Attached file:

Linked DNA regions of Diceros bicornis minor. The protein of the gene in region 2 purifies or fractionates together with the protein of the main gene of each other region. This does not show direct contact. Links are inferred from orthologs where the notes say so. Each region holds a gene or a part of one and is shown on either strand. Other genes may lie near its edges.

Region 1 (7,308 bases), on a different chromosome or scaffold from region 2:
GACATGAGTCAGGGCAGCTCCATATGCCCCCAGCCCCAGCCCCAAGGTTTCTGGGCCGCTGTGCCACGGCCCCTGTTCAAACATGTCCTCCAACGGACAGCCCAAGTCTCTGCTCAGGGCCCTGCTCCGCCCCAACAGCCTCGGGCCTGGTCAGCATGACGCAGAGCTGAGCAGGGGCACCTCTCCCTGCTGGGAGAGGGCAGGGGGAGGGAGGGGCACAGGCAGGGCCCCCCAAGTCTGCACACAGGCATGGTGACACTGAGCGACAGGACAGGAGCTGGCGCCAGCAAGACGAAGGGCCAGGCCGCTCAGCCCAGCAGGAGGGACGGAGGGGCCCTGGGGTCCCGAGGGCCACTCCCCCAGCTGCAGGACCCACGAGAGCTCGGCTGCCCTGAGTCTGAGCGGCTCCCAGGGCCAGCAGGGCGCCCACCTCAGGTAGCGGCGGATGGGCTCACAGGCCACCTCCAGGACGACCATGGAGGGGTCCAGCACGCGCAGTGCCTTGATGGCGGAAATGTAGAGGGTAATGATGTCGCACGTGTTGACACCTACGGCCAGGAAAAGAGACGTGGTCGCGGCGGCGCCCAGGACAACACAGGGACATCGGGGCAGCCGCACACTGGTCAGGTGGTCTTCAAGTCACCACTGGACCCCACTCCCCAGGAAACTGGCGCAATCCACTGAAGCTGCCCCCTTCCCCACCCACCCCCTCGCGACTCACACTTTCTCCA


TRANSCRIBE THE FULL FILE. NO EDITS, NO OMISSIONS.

Linked DNA regions of Diceros bicornis minor. The protein of the gene in region 2 purifies or fractionates together with the protein of the main gene of each other region. This does not show direct contact. Links are inferred from orthologs where the notes say so. Each region holds a gene or a part of one and is shown on either strand. Other genes may lie near its edges.

Region 1 (7,308 bases), on a different chromosome or scaffold from region 2:
GACATGAGTCAGGGCAGCTCCATATGCCCCCAGCCCCAGCCCCAAGGTTTCTGGGCCGCTGTGCCACGGCCCCTGTTCAAACATGTCCTCCAACGGACAGCCCAAGTCTCTGCTCAGGGCCCTGCTCCGCCCCAACAGCCTCGGGCCTGGTCAGCATGACGCAGAGCTGAGCAGGGGCACCTCTCCCTGCTGGGAGAGGGCAGGGGGAGGGAGGGGCACAGGCAGGGCCCCCCAAGTCTGCACACAGGCATGGTGACACTGAGCGACAGGACAGGAGCTGGCGCCAGCAAGACGAAGGGCCAGGCCGCTCAGCCCAGCAGGAGGGACGGAGGGGCCCTGGGGTCCCGAGGGCCACTCCCCCAGCTGCAGGACCCACGAGAGCTCGGCTGCCCTGAGTCTGAGCGGCTCCCAGGGCCAGCAGGGCGCCCACCTCAGGTAGCGGCGGATGGGCTCACAGGCCACCTCCAGGACGACCATGGAGGGGTCCAGCACGCGCAGTGCCTTGATGGCGGAAATGTAGAGGGTAATGATGTCGCACGTGTTGACACCTACGGCCAGGAAAAGAGACGTGGTCGCGGCGGCGCCCAGGACAACACAGGGACATCGGGGCAGCCGCACACTGGTCAGGTGGTCTTCAAGTCACCACTGGACCCCACTCCCCAGGAAACTGGCGCAATCCACTGAAGCTGCCCCCTTCCCCACCCACCCCCTCGCGACTCACACTTTCTCCA